Naomi Bagwell had two rock columns built at the upper entrance in 1959 in memory of loved ones interred in the cemetery.

In 1994, Martha Crocker Dearybury, Donnie and Ronnie Ward  organized a Glendale re-union which was  held in the old Mill Store area to raise funds for Cemetery purposes. From that humble beginning, The Glendale Cemetery Committee was organized and a Fund was set up. Each year funds are raised through stews, selling videos, books and solicitation to care for the cemetery. With these funds, they have been able to change the old rutty dirt road through the cemetery into a nice, smooth, paved road. They have placed barrels for waste collection along the road side and have kept the grass mowed. Martha died in 2008 and today Donnie and Ronnie along with other volunteers are carrying the good work on. We who have loved ones buried in the cemeteries should certainly show our appreciation by words of encouragement and support. Click on this link, Glendale Cemetery Committee Fund, for more information and how to join this group.

A listing has been made in November, 2014 showing the Veterans buried in the Glendale Community Cemetery. Click on Veterans to read this list.

Footnote; I don’t have records supporting this but a number of Glendale old-timers from back in the late 1800s and early 1900s told me this story.
A certain Glendale man’s wife died. (I withhold the name.) He was carrying her to the cemetery in his wagon. The wagon hit a bump and he heard a groan. Opening the casket he saw perspiration on her face. He whirled around quickly going back home. He called Dr. Smith, village Doctor, who said she was dead now but not when she had been placed into the casket. Putting the casket back into the wagon he returned to the cemetery. Just as he approached the rutty bump in the road, some of the mourners who were walking behind the wagon vowed that they heard him say to his horse, “watch that bump Maude, watch that bump”.
Well, be that as it may be, It has been commonly acknowledged that in the old days, some were perhaps in a coma and buried alive through a grave mistake.

(Editor Comment - The fear of being buried alive was widespread before the days of embalming. There were several devices invented so that the entombed person could communicate with those left behind. These included bells on the surface that could be rung from inside the casket and speaking tubes from the casket to above ground.)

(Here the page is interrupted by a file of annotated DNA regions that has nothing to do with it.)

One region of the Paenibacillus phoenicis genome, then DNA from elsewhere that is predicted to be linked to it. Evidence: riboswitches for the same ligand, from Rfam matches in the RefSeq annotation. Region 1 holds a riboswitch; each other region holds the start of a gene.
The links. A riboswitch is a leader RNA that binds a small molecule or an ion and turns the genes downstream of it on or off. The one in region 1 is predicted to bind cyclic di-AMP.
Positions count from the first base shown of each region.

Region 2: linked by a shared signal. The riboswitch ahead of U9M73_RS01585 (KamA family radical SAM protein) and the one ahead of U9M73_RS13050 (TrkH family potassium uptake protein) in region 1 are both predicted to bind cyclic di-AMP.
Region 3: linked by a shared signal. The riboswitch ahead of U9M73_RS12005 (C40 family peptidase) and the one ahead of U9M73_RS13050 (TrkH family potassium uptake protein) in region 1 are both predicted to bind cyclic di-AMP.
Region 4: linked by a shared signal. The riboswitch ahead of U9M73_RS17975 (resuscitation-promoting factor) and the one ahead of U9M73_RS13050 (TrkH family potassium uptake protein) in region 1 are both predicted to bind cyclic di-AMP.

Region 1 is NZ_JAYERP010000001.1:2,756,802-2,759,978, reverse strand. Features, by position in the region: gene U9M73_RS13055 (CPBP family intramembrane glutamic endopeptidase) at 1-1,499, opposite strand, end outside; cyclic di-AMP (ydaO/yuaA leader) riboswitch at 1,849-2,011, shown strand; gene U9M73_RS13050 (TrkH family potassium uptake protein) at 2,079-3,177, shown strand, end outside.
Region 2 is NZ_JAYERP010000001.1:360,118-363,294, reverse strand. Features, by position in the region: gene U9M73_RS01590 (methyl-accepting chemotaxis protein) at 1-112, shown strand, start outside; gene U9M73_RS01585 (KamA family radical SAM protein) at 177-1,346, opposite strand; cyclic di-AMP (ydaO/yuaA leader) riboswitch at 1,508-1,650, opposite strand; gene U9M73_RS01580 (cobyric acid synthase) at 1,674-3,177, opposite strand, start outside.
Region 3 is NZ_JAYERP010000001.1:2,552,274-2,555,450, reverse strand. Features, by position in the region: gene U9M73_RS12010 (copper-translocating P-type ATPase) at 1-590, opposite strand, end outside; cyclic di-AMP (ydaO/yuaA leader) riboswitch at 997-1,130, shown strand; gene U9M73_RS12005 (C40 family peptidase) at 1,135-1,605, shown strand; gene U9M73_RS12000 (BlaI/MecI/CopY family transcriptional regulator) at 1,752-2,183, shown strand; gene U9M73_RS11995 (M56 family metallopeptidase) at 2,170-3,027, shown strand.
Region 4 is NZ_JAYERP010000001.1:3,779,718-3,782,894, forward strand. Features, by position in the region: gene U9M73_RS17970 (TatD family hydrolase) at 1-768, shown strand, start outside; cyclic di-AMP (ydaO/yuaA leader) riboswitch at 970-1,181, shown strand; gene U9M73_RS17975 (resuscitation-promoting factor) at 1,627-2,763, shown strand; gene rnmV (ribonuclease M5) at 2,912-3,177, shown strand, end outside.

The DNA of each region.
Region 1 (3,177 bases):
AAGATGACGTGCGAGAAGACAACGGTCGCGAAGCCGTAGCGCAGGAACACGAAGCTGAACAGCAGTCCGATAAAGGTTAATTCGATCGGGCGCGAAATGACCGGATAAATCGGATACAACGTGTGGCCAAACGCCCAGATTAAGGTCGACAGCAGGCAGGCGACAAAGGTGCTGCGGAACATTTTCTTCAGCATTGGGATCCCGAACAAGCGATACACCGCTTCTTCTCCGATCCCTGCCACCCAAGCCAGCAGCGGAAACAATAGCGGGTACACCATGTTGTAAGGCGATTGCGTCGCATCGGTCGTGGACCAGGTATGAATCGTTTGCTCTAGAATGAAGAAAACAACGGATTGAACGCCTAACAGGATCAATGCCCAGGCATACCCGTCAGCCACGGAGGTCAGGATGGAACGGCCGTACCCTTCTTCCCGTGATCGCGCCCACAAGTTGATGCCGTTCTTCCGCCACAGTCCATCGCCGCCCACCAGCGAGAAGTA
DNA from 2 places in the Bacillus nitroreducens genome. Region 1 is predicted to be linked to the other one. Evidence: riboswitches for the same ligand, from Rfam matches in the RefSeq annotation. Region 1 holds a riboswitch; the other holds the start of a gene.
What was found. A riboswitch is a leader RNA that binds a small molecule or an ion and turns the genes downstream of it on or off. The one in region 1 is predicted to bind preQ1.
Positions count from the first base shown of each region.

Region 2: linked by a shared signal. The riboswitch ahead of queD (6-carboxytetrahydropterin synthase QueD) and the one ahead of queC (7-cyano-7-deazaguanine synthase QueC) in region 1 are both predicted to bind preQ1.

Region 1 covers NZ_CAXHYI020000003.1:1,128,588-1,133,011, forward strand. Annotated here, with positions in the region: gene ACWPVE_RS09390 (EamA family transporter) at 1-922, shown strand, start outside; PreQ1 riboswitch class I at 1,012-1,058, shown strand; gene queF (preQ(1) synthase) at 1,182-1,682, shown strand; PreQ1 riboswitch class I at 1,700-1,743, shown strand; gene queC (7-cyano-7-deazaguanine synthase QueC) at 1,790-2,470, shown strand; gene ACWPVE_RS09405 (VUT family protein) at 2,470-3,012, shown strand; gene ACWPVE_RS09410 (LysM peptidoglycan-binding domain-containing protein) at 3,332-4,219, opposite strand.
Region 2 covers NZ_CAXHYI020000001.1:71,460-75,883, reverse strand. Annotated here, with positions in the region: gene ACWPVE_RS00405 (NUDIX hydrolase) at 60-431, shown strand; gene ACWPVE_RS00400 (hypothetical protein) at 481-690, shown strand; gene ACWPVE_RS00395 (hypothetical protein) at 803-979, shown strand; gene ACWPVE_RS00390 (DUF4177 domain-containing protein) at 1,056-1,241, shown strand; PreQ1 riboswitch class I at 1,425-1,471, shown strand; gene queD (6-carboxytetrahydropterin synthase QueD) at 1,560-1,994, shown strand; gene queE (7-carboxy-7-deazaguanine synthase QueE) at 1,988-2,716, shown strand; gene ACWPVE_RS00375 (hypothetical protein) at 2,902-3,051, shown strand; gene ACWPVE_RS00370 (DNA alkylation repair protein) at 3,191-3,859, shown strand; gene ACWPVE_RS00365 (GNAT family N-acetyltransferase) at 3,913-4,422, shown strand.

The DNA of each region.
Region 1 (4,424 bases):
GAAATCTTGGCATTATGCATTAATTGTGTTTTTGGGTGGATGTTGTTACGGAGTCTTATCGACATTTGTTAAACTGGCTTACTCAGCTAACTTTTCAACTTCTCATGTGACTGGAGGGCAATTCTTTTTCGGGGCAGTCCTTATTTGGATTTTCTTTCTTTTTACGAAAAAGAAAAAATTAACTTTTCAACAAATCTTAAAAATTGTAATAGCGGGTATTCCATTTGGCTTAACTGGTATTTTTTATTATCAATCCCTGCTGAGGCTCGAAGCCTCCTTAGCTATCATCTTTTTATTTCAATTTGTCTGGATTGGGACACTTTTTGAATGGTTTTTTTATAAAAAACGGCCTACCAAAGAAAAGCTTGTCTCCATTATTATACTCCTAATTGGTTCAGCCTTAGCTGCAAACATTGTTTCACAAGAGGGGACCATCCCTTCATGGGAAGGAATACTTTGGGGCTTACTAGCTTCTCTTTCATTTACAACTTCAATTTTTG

The old Bivingsville, Glendale Cemetery beside the Methodist Church.  

The new Glendale cemetery on Glendale-Clifton road.

Note from Web Master Mary McKinney Teaster -

I have numerious relatives buried in this Glendale/Clifton Road cemetery. My Corn relatives buried there are: John Lafayette and Charlotte Flinn Corn, my Great Grandparents, Great Aunts Bessie May, Ada Victoria, Sallie Carene, Great Uncle Arthur, and Great Great Uncle William Walker Corn. (See Corn Family.) Grandmother Charlotte Flinn Corn's sister, Elizabeth Flinn, married Gabriel Coates and they also lived at Glendale. I don't have the records of how many of those relatives, but I'm sure there are quite a few, are buried there. (See Coates Family.) Great Uncle Charles Blaine Corn married Susie Crocker and both are there. (See Crocker Family.) I may have more there. I haven't been back to the cemetery  in years.  I used to pass  the cemetery several times a day but I moved away, almost all my relatives are gone from the Glendale community, and my parents' land and house are sold.  It's hard to go back.
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This web site has been started as a public service to share the story of Glendale. The web master and person to contact about putting information on the web site is Mary McKinney Teaster.  Contact her at: or by telephone at (843) 873-8117. See more information about Mary and her Glendale connection at Mary McKinney Teaster.